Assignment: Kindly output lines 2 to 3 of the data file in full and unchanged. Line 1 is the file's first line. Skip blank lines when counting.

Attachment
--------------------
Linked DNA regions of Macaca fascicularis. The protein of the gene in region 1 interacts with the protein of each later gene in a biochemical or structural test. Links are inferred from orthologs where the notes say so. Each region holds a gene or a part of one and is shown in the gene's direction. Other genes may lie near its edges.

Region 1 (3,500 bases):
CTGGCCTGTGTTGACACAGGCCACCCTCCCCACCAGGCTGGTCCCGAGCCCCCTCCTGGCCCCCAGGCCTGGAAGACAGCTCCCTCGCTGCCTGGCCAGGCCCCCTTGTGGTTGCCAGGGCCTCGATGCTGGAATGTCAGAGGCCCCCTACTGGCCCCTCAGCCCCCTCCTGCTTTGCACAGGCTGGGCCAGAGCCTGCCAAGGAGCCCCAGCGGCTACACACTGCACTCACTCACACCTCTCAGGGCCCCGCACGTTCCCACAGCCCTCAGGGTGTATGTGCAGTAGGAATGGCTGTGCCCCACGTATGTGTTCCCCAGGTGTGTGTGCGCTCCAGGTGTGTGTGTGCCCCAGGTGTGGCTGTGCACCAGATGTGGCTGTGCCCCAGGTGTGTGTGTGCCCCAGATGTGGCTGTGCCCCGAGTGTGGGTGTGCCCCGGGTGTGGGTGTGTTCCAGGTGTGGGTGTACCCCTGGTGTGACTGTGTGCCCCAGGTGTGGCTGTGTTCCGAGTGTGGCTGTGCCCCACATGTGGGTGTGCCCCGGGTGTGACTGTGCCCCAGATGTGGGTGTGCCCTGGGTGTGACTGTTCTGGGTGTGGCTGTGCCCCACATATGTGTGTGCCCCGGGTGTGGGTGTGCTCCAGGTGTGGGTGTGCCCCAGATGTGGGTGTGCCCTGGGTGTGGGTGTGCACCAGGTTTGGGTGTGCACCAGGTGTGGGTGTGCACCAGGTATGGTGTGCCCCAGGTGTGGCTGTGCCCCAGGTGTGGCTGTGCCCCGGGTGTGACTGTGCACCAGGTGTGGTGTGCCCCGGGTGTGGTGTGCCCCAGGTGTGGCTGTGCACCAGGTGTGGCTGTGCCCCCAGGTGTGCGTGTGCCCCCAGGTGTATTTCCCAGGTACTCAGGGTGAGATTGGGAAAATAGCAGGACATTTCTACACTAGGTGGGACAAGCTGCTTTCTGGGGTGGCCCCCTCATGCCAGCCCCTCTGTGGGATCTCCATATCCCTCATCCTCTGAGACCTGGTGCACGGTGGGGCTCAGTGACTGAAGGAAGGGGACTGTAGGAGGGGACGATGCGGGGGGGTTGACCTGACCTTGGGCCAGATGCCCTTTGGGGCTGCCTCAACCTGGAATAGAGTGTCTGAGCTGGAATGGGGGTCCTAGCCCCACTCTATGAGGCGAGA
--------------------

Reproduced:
Region 1 (3,500 bases):
CTGGCCTGTGTTGACACAGGCCACCCTCCCCACCAGGCTGGTCCCGAGCCCCCTCCTGGCCCCCAGGCCTGGAAGACAGCTCCCTCGCTGCCTGGCCAGGCCCCCTTGTGGTTGCCAGGGCCTCGATGCTGGAATGTCAGAGGCCCCCTACTGGCCCCTCAGCCCCCTCCTGCTTTGCACAGGCTGGGCCAGAGCCTGCCAAGGAGCCCCAGCGGCTACACACTGCACTCACTCACACCTCTCAGGGCCCCGCACGTTCCCACAGCCCTCAGGGTGTATGTGCAGTAGGAATGGCTGTGCCCCACGTATGTGTTCCCCAGGTGTGTGTGCGCTCCAGGTGTGTGTGTGCCCCAGGTGTGGCTGTGCACCAGATGTGGCTGTGCCCCAGGTGTGTGTGTGCCCCAGATGTGGCTGTGCCCCGAGTGTGGGTGTGCCCCGGGTGTGGGTGTGTTCCAGGTGTGGGTGTACCCCTGGTGTGACTGTGTGCCCCAGGTGTGGCTGTGTTCCGAGTGTGGCTGTGCCCCACATGTGGGTGTGCCCCGGGTGTGACTGTGCCCCAGATGTGGGTGTGCCCTGGGTGTGACTGTTCTGGGTGTGGCTGTGCCCCACATATGTGTGTGCCCCGGGTGTGGGTGTGCTCCAGGTGTGGGTGTGCCCCAGATGTGGGTGTGCCCTGGGTGTGGGTGTGCACCAGGTTTGGGTGTGCACCAGGTGTGGGTGTGCACCAGGTATGGTGTGCCCCAGGTGTGGCTGTGCCCCAGGTGTGGCTGTGCCCCGGGTGTGACTGTGCACCAGGTGTGGTGTGCCCCGGGTGTGGTGTGCCCCAGGTGTGGCTGTGCACCAGGTGTGGCTGTGCCCCCAGGTGTGCGTGTGCCCCCAGGTGTATTTCCCAGGTACTCAGGGTGAGATTGGGAAAATAGCAGGACATTTCTACACTAGGTGGGACAAGCTGCTTTCTGGGGTGGCCCCCTCATGCCAGCCCCTCTGTGGGATCTCCATATCCCTCATCCTCTGAGACCTGGTGCACGGTGGGGCTCAGTGACTGAAGGAAGGGGACTGTAGGAGGGGACGATGCGGGGGGGTTGACCTGACCTTGGGCCAGATGCCCTTTGGGGCTGCCTCAACCTGGAATAGAGTGTCTGAGCTGGAATGGGGGTCCTAGCCCCACTCTATGAGGCGAGA